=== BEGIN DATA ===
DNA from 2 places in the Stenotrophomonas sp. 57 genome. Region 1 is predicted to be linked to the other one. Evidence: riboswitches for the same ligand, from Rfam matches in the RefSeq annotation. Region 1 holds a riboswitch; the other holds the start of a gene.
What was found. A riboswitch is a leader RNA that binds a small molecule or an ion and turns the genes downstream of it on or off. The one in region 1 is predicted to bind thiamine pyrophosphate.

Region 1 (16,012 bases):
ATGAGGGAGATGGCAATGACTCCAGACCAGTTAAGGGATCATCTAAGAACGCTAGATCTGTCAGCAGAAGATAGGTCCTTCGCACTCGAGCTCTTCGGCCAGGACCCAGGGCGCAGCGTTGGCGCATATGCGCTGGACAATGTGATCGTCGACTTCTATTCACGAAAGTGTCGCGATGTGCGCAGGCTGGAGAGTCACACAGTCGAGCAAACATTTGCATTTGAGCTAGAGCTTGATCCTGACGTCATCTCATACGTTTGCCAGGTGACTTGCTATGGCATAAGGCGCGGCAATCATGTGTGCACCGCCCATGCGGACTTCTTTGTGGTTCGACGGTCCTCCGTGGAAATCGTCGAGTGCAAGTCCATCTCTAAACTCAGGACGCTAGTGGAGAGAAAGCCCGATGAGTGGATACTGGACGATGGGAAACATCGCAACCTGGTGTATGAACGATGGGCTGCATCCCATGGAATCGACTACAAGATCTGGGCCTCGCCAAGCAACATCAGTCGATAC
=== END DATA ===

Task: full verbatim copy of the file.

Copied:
DNA from 2 places in the Stenotrophomonas sp. 57 genome. Region 1 is predicted to be linked to the other one. Evidence: riboswitches for the same ligand, from Rfam matches in the RefSeq annotation. Region 1 holds a riboswitch; the other holds the start of a gene.
What was found. A riboswitch is a leader RNA that binds a small molecule or an ion and turns the genes downstream of it on or off. The one in region 1 is predicted to bind thiamine pyrophosphate.

Region 1 (16,012 bases):
ATGAGGGAGATGGCAATGACTCCAGACCAGTTAAGGGATCATCTAAGAACGCTAGATCTGTCAGCAGAAGATAGGTCCTTCGCACTCGAGCTCTTCGGCCAGGACCCAGGGCGCAGCGTTGGCGCATATGCGCTGGACAATGTGATCGTCGACTTCTATTCACGAAAGTGTCGCGATGTGCGCAGGCTGGAGAGTCACACAGTCGAGCAAACATTTGCATTTGAGCTAGAGCTTGATCCTGACGTCATCTCATACGTTTGCCAGGTGACTTGCTATGGCATAAGGCGCGGCAATCATGTGTGCACCGCCCATGCGGACTTCTTTGTGGTTCGACGGTCCTCCGTGGAAATCGTCGAGTGCAAGTCCATCTCTAAACTCAGGACGCTAGTGGAGAGAAAGCCCGATGAGTGGATACTGGACGATGGGAAACATCGCAACCTGGTGTATGAACGATGGGCTGCATCCCATGGAATCGACTACAAGATCTGGGCCTCGCCAAGCAACATCAGTCGATAC